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Psychology 2075 Study Guide - Final Guide: Beck, Attachment Theory, Baby Talk

Course Code
PSYCH 2075
William Fisher
Study Guide

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Psychology 2075 Article: A Brief Overview of Adult Attachment Theory and Research
The same motivational system that gives rise to the close emotional bond between
parents and their children is responsible for the bond that develops between adults in
emotionally intimate relationships
Individual Differences in Infant Attachment Patterns
Secure: become upset when the parent leaves the room, but when they return, they
actively seek the parent and are easily comforted by him or her
Anxious-resistant: ill-at-ease initially, and upon separation, becomes extremely
distressed; these children have a difficult time being soothed
Aoidat: do’t appear too distressed  the separatio, ad upo reuio, atiel
avoid seeking contact with their parent
Adult Romantic Relationships
The relationship between infants and caregivers and the relationship between adult
romantic partners share the following features:
o Both feel safe when the other is nearby and responsive
o Both engage in close, intimate, bodily contact
o Both feel insecure when the other is inaccessible
o Both share discoveries with one another
o Both pla ith oe aother’s faial features ad ehiit a utual fasiatio ad
preoccupation with one another
o Both engage in baby talk
Three Implications of Adult Attachment Theory
If adult romantic relationships are attachment relationship, then we should observe the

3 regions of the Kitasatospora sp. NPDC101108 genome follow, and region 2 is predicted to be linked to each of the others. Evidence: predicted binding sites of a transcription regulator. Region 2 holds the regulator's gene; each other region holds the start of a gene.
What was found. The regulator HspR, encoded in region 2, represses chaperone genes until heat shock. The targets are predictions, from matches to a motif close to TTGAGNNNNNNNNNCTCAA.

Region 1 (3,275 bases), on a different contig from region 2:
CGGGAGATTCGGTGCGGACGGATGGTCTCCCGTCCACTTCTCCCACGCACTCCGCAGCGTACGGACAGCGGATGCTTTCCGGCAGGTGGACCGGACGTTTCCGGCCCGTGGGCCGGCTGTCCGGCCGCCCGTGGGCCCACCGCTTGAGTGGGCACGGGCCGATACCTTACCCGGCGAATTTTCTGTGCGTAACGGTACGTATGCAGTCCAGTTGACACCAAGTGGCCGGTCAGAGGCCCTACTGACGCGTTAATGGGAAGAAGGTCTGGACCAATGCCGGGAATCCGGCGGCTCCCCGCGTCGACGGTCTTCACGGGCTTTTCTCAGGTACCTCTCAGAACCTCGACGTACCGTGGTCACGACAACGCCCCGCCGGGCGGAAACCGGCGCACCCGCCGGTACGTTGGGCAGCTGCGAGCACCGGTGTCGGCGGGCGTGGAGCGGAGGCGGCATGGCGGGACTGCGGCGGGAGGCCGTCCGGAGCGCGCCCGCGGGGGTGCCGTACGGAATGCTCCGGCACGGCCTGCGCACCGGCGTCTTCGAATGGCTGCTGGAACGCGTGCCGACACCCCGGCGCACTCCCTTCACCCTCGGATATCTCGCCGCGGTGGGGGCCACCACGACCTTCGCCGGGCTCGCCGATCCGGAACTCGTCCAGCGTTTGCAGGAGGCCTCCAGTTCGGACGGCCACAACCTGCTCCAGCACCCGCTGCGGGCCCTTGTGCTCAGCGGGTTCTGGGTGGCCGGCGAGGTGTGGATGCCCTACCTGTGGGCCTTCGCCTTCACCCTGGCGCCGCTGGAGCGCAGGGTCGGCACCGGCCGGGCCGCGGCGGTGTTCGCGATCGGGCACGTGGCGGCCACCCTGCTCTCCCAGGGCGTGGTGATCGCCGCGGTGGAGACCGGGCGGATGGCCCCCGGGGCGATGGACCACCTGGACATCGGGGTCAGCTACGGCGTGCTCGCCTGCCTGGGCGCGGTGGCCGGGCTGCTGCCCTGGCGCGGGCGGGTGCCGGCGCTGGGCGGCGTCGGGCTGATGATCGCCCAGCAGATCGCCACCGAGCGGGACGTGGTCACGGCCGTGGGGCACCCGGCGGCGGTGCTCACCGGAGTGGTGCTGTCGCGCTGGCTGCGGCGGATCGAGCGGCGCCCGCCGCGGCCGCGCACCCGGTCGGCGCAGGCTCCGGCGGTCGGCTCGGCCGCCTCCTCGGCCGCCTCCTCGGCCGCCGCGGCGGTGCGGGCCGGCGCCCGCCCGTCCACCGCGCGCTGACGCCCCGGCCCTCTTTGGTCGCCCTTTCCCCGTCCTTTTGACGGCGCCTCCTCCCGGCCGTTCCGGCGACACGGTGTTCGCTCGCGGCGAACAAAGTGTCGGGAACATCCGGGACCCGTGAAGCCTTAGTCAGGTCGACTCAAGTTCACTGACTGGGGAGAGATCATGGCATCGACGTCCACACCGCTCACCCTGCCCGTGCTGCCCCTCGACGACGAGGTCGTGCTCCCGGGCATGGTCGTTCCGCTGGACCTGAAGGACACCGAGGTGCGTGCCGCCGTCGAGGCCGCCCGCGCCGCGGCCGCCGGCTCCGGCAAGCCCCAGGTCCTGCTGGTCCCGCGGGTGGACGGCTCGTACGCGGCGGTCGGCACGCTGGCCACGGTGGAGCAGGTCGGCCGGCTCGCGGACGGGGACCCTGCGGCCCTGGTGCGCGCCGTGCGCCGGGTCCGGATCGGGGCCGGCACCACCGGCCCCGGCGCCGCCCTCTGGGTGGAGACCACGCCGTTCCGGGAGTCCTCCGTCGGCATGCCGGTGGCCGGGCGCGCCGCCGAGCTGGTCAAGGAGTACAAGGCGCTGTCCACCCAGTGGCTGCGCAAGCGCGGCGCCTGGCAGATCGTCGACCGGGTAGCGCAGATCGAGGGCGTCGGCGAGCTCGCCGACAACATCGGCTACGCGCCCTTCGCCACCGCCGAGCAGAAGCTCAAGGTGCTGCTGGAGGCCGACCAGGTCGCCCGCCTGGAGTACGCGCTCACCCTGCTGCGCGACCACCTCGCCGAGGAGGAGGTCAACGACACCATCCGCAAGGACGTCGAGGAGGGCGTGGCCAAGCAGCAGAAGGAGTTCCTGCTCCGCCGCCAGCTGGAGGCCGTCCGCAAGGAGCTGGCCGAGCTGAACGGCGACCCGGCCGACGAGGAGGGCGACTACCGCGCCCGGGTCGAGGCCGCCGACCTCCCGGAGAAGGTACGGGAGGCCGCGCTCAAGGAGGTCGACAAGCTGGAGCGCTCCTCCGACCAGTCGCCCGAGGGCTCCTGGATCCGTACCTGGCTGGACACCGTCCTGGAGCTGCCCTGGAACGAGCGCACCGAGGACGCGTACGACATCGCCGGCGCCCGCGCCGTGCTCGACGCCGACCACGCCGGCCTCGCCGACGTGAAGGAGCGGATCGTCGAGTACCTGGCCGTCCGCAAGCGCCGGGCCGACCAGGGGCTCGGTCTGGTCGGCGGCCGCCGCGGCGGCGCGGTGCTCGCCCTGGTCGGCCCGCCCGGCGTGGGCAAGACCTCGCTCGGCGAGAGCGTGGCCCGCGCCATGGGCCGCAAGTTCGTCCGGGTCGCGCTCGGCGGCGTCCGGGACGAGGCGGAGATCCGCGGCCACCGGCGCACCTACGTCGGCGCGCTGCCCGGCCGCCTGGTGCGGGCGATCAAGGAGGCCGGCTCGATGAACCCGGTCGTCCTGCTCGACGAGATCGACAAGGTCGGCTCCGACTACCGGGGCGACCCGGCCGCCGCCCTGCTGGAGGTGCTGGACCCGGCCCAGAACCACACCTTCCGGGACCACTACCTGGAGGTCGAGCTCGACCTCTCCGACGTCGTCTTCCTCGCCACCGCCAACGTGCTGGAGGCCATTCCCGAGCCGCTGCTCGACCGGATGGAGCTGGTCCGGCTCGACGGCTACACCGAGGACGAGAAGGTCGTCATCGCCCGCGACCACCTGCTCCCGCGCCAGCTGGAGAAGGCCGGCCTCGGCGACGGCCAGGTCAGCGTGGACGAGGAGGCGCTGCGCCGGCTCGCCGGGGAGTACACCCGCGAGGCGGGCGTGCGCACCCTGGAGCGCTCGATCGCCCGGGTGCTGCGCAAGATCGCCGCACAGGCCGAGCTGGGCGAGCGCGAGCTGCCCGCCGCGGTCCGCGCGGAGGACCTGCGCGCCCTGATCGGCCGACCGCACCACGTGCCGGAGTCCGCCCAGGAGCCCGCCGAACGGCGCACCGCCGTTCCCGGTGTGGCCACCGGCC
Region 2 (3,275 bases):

same kinds of individual differences in adult relationships that Ainsworth observed in
infant-caregiver relationships
If adult romantic relationships are attachment relationships, then the way adult
relationships work should be similar to the way infant-caregiver relationships work
Whether an adult is secure in his or her adult relationship may be a partial reflection of
his or her experiences with his or her primary caregivers
Do We Observe the Same Kinds of Attachment Patterns Among Adults that We Observe
Among Children?
Attachment-related anxiety: people who score high on this variable tend to worry
whether their partner is available, responsive, attentive; people who score low on the
variable are more secure in the perceived responsiveness of their partners
Attachment-related avoidance: people on the high end prefer not to rely on others or
open up to others; people on the low end are
more comfortable being intimate with others and
are more secure depending upon and having
others depend upon them
A typical secure adult is low on both of these
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